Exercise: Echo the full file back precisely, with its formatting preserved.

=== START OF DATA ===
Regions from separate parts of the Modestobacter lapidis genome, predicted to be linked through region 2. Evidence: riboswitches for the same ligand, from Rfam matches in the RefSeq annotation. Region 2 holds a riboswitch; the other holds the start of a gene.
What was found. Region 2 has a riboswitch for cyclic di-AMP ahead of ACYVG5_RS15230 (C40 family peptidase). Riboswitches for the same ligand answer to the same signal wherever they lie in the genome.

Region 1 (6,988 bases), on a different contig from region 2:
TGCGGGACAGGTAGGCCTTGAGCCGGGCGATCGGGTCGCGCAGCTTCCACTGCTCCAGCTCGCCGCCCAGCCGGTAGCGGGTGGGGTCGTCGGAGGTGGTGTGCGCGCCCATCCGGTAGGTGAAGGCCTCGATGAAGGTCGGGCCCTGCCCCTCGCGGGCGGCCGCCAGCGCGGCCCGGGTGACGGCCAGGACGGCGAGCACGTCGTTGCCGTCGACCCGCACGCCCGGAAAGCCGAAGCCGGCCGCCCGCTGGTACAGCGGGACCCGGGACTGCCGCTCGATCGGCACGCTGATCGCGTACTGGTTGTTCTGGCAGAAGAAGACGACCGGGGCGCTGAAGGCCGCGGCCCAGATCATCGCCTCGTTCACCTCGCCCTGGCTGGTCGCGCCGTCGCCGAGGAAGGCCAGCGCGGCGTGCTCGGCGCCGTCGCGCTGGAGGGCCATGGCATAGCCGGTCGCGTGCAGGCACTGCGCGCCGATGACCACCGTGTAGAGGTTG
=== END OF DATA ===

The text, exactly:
Regions from separate parts of the Modestobacter lapidis genome, predicted to be linked through region 2. Evidence: riboswitches for the same ligand, from Rfam matches in the RefSeq annotation. Region 2 holds a riboswitch; the other holds the start of a gene.
What was found. Region 2 has a riboswitch for cyclic di-AMP ahead of ACYVG5_RS15230 (C40 family peptidase). Riboswitches for the same ligand answer to the same signal wherever they lie in the genome.

Region 1 (6,988 bases), on a different contig from region 2:
TGCGGGACAGGTAGGCCTTGAGCCGGGCGATCGGGTCGCGCAGCTTCCACTGCTCCAGCTCGCCGCCCAGCCGGTAGCGGGTGGGGTCGTCGGAGGTGGTGTGCGCGCCCATCCGGTAGGTGAAGGCCTCGATGAAGGTCGGGCCCTGCCCCTCGCGGGCGGCCGCCAGCGCGGCCCGGGTGACGGCCAGGACGGCGAGCACGTCGTTGCCGTCGACCCGCACGCCCGGAAAGCCGAAGCCGGCCGCCCGCTGGTACAGCGGGACCCGGGACTGCCGCTCGATCGGCACGCTGATCGCGTACTGGTTGTTCTGGCAGAAGAAGACGACCGGGGCGCTGAAGGCCGCGGCCCAGATCATCGCCTCGTTCACCTCGCCCTGGCTGGTCGCGCCGTCGCCGAGGAAGGCCAGCGCGGCGTGCTCGGCGCCGTCGCGCTGGAGGGCCATGGCATAGCCGGTCGCGTGCAGGCACTGCGCGCCGATGACCACCGTGTAGAGGTTG